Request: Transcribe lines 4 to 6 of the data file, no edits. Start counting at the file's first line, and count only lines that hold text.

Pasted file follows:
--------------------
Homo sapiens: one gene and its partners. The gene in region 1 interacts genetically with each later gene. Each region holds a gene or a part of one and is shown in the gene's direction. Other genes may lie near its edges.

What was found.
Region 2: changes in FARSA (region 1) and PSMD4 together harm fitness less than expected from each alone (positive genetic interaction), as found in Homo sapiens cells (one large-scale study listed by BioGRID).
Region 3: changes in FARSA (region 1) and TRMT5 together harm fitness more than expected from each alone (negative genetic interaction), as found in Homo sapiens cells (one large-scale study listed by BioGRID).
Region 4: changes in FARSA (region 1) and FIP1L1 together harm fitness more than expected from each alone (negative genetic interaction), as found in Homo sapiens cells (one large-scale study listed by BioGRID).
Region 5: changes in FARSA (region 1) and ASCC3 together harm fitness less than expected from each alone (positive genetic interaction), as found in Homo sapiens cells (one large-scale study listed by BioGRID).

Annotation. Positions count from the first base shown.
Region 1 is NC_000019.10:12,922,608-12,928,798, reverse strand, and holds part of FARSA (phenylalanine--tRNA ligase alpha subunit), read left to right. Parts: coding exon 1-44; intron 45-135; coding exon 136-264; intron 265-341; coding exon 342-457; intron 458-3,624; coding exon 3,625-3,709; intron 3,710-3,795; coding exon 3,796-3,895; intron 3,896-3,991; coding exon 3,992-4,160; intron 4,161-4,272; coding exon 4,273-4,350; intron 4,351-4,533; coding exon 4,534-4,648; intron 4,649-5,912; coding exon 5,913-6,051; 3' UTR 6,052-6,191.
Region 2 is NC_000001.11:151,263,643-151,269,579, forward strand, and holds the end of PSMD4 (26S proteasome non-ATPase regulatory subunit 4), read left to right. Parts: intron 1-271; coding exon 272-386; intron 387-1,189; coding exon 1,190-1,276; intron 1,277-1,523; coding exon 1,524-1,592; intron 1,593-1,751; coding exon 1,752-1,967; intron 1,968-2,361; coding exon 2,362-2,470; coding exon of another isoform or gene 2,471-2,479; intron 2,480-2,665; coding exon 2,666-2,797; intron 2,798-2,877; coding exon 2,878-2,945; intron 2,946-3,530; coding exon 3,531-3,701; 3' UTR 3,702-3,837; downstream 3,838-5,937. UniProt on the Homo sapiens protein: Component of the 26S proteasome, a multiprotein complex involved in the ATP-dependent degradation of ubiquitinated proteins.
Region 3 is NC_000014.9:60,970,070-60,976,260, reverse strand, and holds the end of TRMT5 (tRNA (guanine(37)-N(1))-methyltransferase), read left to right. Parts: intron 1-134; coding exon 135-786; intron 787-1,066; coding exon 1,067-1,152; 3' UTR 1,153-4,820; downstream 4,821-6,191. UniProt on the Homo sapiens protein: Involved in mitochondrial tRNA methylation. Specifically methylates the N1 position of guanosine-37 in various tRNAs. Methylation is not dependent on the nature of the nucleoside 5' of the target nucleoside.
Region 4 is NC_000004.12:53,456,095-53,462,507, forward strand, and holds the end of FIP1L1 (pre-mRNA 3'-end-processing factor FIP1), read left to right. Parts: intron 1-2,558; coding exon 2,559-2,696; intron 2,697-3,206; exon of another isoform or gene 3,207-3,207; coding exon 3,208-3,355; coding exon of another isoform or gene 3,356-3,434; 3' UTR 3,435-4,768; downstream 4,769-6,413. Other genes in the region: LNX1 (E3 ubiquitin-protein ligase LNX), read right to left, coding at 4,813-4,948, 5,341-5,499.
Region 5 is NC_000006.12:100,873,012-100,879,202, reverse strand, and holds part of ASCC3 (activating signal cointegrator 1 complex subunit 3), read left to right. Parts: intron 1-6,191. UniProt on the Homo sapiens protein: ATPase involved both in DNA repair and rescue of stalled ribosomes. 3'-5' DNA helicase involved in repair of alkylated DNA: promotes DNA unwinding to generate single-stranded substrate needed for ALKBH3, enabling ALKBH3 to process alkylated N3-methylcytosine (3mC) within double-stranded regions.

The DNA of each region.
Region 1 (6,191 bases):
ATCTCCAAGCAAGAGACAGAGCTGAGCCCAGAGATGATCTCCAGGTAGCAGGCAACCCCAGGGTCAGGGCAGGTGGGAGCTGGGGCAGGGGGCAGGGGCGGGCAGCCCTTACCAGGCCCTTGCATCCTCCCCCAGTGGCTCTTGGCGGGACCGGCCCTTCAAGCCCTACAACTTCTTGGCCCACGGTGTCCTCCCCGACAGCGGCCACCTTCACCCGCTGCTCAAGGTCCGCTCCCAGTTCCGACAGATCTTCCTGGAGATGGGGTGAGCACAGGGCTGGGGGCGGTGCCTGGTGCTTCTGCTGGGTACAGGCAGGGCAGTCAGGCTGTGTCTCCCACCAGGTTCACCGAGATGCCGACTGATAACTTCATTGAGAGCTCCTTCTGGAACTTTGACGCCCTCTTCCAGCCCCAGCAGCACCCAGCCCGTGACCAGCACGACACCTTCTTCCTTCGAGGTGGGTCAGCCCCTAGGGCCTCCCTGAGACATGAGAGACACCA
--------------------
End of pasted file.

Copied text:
Region 3: changes in FARSA (region 1) and TRMT5 together harm fitness more than expected from each alone (negative genetic interaction), as found in Homo sapiens cells (one large-scale study listed by BioGRID).
Region 4: changes in FARSA (region 1) and FIP1L1 together harm fitness more than expected from each alone (negative genetic interaction), as found in Homo sapiens cells (one large-scale study listed by BioGRID).
Region 5: changes in FARSA (region 1) and ASCC3 together harm fitness less than expected from each alone (positive genetic interaction), as found in Homo sapiens cells (one large-scale study listed by BioGRID).